Q&A with Alison Thewliss MP

Written by Staff Reporter on 18 October 2017 in Inside Politics

The Glasgow MP has campaigned vociferously on the issue of the government's revised tax credit policy restricting new claimants to two children

You have been campaigning against the rape clause since it was first mooted at Westminster. How is it going?

The campaign against the two-child limit and the rape clause has now passed the two-year mark – I never expected it to last this long, but have been spurred on by the support of constituents and of a huge range of groups who have encouraged and supported me along the way. I wasn’t sure what would happen after the General Election, but I was pleased to find that there is a new impetus to the campaign now that the Conservative Government has lost its majority.

Have you had support from any surprising quarters?

I have had great support from various faith groups, including the Board of Deputies of British Jews. They were keen to point out that those of religious faith tend to have larger families, and would be disproportionately affected by the family cap in Child Tax Credits and Universal Credit.

What made you take up this particular issue?

The UK Government forcing women to disclose rape just in order to make a claim for tax credits is abhorrent. I have not been satisfied by any of the answers or justification I’ve been given so far – so I intend to keep fighting. 

There is a particular issue for women in Northern Ireland, where claims to a third party (a GP, social worker or nurse, for example) under the rape clause require to be reported to the police. This puts women in danger if they have suffered abuse from a current or ex-partner. If the third party doesn’t pass on this information, they themselves could be criminalised. This is completely unacceptable, and the UK Government are in denial that this is a problem. I met with groups in Belfast last week who are committed to holding the Tories to account on this. 

Has the new political landscape with a lack of a Conservative majority made it easier or harder for individual MPs to pursue their own hot topics?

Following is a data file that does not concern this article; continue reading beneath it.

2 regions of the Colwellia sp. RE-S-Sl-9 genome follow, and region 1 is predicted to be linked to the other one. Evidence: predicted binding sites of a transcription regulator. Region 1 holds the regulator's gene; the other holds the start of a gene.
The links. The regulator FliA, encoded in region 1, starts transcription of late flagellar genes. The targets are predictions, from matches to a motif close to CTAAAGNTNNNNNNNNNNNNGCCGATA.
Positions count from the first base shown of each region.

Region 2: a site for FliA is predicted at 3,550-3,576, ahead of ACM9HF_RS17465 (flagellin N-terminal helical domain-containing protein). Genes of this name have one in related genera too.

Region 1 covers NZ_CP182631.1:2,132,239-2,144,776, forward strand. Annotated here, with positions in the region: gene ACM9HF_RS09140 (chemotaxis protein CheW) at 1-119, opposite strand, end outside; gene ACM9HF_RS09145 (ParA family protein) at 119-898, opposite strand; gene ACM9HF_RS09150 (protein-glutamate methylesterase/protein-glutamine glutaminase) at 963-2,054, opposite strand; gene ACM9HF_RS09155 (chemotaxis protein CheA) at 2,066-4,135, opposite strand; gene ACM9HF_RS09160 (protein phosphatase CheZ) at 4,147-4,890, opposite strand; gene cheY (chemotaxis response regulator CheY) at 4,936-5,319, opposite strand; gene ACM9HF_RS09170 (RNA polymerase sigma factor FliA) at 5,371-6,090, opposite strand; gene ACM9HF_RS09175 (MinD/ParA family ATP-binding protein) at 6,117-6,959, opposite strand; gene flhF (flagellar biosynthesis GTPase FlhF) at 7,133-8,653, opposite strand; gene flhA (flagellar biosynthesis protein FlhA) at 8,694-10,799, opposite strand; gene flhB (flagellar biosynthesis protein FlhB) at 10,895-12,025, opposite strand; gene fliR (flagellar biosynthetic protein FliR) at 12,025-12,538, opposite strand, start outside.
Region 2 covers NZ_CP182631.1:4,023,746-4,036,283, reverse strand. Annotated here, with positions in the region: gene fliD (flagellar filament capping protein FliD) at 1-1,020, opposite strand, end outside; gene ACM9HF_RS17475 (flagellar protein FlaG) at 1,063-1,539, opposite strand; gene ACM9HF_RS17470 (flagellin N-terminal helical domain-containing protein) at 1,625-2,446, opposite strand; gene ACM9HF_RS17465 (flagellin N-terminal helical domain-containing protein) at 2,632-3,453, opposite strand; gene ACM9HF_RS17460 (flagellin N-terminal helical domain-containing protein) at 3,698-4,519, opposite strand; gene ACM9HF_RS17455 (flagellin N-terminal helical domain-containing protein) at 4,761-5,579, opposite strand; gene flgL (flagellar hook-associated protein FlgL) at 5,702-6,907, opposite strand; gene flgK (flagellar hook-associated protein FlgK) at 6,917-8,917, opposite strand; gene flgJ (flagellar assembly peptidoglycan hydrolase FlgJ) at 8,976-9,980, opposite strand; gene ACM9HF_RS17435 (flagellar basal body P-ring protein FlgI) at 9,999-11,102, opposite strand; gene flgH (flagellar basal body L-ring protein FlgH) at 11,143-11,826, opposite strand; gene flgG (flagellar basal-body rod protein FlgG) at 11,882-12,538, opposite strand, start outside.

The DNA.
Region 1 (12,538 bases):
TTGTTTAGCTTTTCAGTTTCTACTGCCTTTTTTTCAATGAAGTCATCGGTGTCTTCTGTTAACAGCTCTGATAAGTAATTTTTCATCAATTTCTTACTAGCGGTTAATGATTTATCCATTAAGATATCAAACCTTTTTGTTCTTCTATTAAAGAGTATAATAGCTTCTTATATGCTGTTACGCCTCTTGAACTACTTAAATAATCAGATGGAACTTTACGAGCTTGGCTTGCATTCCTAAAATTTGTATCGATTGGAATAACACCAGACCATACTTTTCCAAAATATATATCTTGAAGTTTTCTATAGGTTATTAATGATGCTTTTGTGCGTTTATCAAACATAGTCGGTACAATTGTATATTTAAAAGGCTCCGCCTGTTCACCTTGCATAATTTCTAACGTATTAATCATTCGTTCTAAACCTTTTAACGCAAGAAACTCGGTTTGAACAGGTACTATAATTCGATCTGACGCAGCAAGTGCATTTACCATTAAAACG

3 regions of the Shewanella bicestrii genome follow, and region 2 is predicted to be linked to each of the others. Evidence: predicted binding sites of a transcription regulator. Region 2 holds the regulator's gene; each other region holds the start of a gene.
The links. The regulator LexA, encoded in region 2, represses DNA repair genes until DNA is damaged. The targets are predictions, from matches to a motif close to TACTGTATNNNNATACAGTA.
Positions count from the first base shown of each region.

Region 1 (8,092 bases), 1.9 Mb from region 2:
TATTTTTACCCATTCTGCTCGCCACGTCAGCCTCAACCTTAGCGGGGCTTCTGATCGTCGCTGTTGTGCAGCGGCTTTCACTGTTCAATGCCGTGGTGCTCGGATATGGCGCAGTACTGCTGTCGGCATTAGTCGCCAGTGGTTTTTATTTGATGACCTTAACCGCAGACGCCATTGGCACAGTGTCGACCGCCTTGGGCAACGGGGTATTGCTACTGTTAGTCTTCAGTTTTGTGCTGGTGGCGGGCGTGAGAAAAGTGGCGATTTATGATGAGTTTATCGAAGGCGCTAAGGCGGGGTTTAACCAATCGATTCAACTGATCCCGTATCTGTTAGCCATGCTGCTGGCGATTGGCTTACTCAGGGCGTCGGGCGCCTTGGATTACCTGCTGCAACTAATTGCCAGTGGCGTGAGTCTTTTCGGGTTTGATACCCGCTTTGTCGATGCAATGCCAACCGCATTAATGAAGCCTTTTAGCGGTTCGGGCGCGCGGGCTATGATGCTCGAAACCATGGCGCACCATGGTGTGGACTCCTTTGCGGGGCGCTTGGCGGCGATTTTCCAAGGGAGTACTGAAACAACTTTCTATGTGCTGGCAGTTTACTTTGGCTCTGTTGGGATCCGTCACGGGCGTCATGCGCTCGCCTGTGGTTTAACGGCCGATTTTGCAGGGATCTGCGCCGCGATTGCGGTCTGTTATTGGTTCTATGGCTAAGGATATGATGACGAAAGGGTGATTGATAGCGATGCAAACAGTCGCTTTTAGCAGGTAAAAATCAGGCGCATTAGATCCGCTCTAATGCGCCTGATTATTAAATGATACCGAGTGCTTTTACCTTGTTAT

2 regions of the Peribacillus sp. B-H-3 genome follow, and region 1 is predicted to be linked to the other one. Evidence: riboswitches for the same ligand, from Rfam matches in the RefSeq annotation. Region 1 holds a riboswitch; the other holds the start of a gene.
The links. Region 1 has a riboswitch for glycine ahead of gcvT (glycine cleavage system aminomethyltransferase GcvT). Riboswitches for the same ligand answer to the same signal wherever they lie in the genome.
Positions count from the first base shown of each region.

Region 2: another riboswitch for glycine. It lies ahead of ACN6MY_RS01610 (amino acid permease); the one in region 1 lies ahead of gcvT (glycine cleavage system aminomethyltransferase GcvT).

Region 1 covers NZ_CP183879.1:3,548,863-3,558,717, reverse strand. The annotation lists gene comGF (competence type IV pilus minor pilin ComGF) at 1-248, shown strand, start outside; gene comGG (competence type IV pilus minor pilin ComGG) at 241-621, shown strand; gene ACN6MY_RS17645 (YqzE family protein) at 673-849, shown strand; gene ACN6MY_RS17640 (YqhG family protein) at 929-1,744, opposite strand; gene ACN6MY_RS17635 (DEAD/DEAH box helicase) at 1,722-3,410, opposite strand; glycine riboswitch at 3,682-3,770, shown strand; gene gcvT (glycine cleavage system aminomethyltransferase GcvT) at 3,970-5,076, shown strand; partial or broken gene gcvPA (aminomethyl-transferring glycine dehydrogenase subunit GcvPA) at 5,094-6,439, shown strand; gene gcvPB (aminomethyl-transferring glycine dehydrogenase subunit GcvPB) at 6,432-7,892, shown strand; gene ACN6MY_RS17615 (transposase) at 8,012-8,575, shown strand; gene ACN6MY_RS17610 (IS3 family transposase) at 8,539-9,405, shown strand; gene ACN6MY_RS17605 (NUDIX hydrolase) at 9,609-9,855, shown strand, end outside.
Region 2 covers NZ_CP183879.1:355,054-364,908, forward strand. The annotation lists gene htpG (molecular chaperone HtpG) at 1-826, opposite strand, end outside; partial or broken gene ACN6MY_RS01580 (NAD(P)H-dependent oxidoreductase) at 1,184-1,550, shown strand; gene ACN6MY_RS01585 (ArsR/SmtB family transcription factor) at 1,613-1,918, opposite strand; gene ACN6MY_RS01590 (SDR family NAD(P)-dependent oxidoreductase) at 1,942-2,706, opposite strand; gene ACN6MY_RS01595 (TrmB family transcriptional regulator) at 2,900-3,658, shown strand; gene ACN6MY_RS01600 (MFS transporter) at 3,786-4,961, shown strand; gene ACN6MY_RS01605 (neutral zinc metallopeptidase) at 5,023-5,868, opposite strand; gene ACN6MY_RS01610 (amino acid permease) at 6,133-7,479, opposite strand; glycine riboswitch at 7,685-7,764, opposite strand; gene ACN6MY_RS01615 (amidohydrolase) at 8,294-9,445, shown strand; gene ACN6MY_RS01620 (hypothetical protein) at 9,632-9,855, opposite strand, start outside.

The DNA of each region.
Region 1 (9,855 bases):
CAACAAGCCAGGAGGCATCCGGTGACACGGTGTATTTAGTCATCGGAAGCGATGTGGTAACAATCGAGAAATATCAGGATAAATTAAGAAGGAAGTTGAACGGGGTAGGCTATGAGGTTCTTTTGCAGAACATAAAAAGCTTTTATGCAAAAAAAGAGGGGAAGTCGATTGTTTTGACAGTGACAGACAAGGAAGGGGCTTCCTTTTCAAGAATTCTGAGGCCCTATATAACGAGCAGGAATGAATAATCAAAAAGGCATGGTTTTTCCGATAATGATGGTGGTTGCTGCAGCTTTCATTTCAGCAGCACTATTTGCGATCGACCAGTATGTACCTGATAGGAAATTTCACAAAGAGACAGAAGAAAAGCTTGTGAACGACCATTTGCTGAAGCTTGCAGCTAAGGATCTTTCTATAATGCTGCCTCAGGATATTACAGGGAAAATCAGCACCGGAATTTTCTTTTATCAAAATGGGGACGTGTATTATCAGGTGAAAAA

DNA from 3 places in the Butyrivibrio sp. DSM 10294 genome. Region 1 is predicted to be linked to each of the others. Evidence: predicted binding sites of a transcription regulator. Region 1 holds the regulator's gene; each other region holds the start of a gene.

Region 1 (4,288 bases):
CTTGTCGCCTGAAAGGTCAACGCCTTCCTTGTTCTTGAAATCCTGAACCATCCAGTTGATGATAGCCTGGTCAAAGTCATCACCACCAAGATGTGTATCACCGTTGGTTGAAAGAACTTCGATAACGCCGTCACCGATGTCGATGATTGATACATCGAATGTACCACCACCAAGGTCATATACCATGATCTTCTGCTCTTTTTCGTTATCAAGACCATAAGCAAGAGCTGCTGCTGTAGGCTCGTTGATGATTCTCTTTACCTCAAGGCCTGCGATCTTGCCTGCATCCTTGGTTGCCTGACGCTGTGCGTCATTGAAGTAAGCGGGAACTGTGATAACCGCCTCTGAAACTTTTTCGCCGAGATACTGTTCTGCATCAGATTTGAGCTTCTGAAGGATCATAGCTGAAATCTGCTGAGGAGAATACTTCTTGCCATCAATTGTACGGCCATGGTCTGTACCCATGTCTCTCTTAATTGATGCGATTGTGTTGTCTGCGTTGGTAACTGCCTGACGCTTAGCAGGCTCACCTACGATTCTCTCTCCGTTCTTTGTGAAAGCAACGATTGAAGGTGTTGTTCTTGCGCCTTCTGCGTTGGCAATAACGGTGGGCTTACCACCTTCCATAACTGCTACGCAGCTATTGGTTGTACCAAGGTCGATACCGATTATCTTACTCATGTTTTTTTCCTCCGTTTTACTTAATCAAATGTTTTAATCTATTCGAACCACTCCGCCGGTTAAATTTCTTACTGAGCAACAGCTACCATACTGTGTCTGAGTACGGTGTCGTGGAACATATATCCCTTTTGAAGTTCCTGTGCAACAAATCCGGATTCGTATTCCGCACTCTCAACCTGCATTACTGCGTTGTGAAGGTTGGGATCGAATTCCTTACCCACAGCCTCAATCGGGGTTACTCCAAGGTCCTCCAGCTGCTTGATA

I think it’s easier – the Tories are terrified of losing votes. They rolled over on Stella Creasy’s abortion amendment and on having a contaminated blood inquiry, so there is an opportunity there to push on issues where there is no majority. It’s entirely possible that the two-child policy and the rape clause could go too. 

What does the SNP group need to do now to be heard? 

We need to continue to be a strong voice for our constituents, and to push on issues where we know the Tories are weak, such as WASPI. I hope Labour and the Lib Dems will work with us to defeat the Government. We must also keep holding the UK Government to account on the shambles of Brexit.

How has the feeling in the Commons changed since the election? 

Everything feels a lot more brittle – the slightest indication of a close vote sends the whole place into a bit of a panic. 

Have you made any new cross-party pals?

I’ve been making an effort to chat to new MPs, particularly female ones. The House of Commons is a bizarre place, and I want to try and be supportive. 

What’s the funniest or worst thing that’s happened on your commute between Scotland and London?

The worst thing is unpredictable votes, meaning that you don’t know when or if you’ll get back to Glasgow to see the kids, and the sheer panic of running to get to transport.  

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